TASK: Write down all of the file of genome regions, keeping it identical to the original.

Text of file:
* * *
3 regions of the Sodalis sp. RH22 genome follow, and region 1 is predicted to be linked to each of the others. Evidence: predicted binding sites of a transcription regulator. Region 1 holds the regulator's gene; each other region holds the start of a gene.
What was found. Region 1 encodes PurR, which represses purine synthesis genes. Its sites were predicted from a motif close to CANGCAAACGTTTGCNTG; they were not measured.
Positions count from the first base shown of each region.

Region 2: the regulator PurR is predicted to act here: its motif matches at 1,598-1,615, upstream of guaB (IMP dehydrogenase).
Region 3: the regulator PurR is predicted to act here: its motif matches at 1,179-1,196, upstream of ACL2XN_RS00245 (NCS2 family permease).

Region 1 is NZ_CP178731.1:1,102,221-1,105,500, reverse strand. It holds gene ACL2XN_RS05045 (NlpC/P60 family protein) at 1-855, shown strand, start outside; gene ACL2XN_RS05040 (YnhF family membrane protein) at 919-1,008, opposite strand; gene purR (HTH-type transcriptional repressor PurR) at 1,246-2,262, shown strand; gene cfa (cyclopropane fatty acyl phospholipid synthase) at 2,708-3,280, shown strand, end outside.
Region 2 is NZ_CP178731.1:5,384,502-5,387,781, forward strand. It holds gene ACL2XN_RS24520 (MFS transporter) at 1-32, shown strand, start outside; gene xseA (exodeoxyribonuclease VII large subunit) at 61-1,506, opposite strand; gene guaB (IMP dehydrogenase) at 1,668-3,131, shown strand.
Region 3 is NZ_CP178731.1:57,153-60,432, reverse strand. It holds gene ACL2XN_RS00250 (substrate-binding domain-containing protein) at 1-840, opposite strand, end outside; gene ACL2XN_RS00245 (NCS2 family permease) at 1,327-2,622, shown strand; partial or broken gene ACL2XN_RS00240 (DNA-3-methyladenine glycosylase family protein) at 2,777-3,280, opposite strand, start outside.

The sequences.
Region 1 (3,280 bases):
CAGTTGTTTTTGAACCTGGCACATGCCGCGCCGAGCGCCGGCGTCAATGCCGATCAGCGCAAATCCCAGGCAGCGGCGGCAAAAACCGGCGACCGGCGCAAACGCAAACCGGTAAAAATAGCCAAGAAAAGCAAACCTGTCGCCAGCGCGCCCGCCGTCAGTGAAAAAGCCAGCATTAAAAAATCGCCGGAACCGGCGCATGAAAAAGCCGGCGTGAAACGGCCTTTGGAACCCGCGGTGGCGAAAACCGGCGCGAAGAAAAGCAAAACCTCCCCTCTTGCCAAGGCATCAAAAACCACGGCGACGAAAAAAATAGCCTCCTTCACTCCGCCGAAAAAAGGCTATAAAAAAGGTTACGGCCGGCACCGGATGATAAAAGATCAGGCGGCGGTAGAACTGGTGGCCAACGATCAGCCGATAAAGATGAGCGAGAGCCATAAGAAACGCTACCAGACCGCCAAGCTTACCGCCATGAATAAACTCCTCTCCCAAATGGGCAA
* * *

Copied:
3 regions of the Sodalis sp. RH22 genome follow, and region 1 is predicted to be linked to each of the others. Evidence: predicted binding sites of a transcription regulator. Region 1 holds the regulator's gene; each other region holds the start of a gene.
What was found. Region 1 encodes PurR, which represses purine synthesis genes. Its sites were predicted from a motif close to CANGCAAACGTTTGCNTG; they were not measured.
Positions count from the first base shown of each region.

Region 2: the regulator PurR is predicted to act here: its motif matches at 1,598-1,615, upstream of guaB (IMP dehydrogenase).
Region 3: the regulator PurR is predicted to act here: its motif matches at 1,179-1,196, upstream of ACL2XN_RS00245 (NCS2 family permease).

Region 1 is NZ_CP178731.1:1,102,221-1,105,500, reverse strand. It holds gene ACL2XN_RS05045 (NlpC/P60 family protein) at 1-855, shown strand, start outside; gene ACL2XN_RS05040 (YnhF family membrane protein) at 919-1,008, opposite strand; gene purR (HTH-type transcriptional repressor PurR) at 1,246-2,262, shown strand; gene cfa (cyclopropane fatty acyl phospholipid synthase) at 2,708-3,280, shown strand, end outside.
Region 2 is NZ_CP178731.1:5,384,502-5,387,781, forward strand. It holds gene ACL2XN_RS24520 (MFS transporter) at 1-32, shown strand, start outside; gene xseA (exodeoxyribonuclease VII large subunit) at 61-1,506, opposite strand; gene guaB (IMP dehydrogenase) at 1,668-3,131, shown strand.
Region 3 is NZ_CP178731.1:57,153-60,432, reverse strand. It holds gene ACL2XN_RS00250 (substrate-binding domain-containing protein) at 1-840, opposite strand, end outside; gene ACL2XN_RS00245 (NCS2 family permease) at 1,327-2,622, shown strand; partial or broken gene ACL2XN_RS00240 (DNA-3-methyladenine glycosylase family protein) at 2,777-3,280, opposite strand, start outside.

The sequences.
Region 1 (3,280 bases):
CAGTTGTTTTTGAACCTGGCACATGCCGCGCCGAGCGCCGGCGTCAATGCCGATCAGCGCAAATCCCAGGCAGCGGCGGCAAAAACCGGCGACCGGCGCAAACGCAAACCGGTAAAAATAGCCAAGAAAAGCAAACCTGTCGCCAGCGCGCCCGCCGTCAGTGAAAAAGCCAGCATTAAAAAATCGCCGGAACCGGCGCATGAAAAAGCCGGCGTGAAACGGCCTTTGGAACCCGCGGTGGCGAAAACCGGCGCGAAGAAAAGCAAAACCTCCCCTCTTGCCAAGGCATCAAAAACCACGGCGACGAAAAAAATAGCCTCCTTCACTCCGCCGAAAAAAGGCTATAAAAAAGGTTACGGCCGGCACCGGATGATAAAAGATCAGGCGGCGGTAGAACTGGTGGCCAACGATCAGCCGATAAAGATGAGCGAGAGCCATAAGAAACGCTACCAGACCGCCAAGCTTACCGCCATGAATAAACTCCTCTCCCAAATGGGCAA